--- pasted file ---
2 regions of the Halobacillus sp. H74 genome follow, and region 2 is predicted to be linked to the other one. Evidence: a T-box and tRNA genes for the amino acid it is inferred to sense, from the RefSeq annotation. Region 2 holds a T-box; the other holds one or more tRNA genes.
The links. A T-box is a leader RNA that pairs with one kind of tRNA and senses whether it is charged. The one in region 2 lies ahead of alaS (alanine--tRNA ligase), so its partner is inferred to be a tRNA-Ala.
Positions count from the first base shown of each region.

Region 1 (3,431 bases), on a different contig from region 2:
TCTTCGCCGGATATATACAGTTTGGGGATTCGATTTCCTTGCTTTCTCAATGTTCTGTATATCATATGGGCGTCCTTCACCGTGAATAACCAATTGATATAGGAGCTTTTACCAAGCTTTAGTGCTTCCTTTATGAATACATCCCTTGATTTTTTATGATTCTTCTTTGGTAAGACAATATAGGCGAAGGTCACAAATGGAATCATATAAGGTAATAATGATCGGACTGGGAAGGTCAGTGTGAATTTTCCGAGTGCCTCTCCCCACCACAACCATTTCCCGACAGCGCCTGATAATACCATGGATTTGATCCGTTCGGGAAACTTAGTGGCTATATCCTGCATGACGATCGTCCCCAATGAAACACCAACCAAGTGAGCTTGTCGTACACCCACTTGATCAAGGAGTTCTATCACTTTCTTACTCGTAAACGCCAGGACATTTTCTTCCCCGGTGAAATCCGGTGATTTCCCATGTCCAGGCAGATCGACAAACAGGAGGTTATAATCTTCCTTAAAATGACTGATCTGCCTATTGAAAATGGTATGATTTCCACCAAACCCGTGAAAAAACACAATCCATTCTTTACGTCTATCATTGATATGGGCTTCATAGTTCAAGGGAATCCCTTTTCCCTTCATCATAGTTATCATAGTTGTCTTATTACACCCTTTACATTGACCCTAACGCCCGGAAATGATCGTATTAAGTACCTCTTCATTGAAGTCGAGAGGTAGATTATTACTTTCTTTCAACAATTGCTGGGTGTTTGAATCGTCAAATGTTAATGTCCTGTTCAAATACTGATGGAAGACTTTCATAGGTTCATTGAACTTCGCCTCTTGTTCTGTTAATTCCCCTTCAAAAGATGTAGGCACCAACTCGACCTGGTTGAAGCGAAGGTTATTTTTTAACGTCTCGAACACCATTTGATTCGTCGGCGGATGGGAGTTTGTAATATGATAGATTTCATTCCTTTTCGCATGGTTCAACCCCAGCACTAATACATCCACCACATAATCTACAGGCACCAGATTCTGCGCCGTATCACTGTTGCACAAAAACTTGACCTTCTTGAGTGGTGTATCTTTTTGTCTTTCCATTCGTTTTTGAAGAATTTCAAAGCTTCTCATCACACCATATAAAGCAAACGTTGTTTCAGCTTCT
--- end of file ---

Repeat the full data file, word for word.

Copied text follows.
2 regions of the Halobacillus sp. H74 genome follow, and region 2 is predicted to be linked to the other one. Evidence: a T-box and tRNA genes for the amino acid it is inferred to sense, from the RefSeq annotation. Region 2 holds a T-box; the other holds one or more tRNA genes.
The links. A T-box is a leader RNA that pairs with one kind of tRNA and senses whether it is charged. The one in region 2 lies ahead of alaS (alanine--tRNA ligase), so its partner is inferred to be a tRNA-Ala.
Positions count from the first base shown of each region.

Region 1 (3,431 bases), on a different contig from region 2:
TCTTCGCCGGATATATACAGTTTGGGGATTCGATTTCCTTGCTTTCTCAATGTTCTGTATATCATATGGGCGTCCTTCACCGTGAATAACCAATTGATATAGGAGCTTTTACCAAGCTTTAGTGCTTCCTTTATGAATACATCCCTTGATTTTTTATGATTCTTCTTTGGTAAGACAATATAGGCGAAGGTCACAAATGGAATCATATAAGGTAATAATGATCGGACTGGGAAGGTCAGTGTGAATTTTCCGAGTGCCTCTCCCCACCACAACCATTTCCCGACAGCGCCTGATAATACCATGGATTTGATCCGTTCGGGAAACTTAGTGGCTATATCCTGCATGACGATCGTCCCCAATGAAACACCAACCAAGTGAGCTTGTCGTACACCCACTTGATCAAGGAGTTCTATCACTTTCTTACTCGTAAACGCCAGGACATTTTCTTCCCCGGTGAAATCCGGTGATTTCCCATGTCCAGGCAGATCGACAAACAGGAGGTTATAATCTTCCTTAAAATGACTGATCTGCCTATTGAAAATGGTATGATTTCCACCAAACCCGTGAAAAAACACAATCCATTCTTTACGTCTATCATTGATATGGGCTTCATAGTTCAAGGGAATCCCTTTTCCCTTCATCATAGTTATCATAGTTGTCTTATTACACCCTTTACATTGACCCTAACGCCCGGAAATGATCGTATTAAGTACCTCTTCATTGAAGTCGAGAGGTAGATTATTACTTTCTTTCAACAATTGCTGGGTGTTTGAATCGTCAAATGTTAATGTCCTGTTCAAATACTGATGGAAGACTTTCATAGGTTCATTGAACTTCGCCTCTTGTTCTGTTAATTCCCCTTCAAAAGATGTAGGCACCAACTCGACCTGGTTGAAGCGAAGGTTATTTTTTAACGTCTCGAACACCATTTGATTCGTCGGCGGATGGGAGTTTGTAATATGATAGATTTCATTCCTTTTCGCATGGTTCAACCCCAGCACTAATACATCCACCACATAATCTACAGGCACCAGATTCTGCGCCGTATCACTGTTGCACAAAAACTTGACCTTCTTGAGTGGTGTATCTTTTTGTCTTTCCATTCGTTTTTGAAGAATTTCAAAGCTTCTCATCACACCATATAAAGCAAACGTTGTTTCAGCTTCT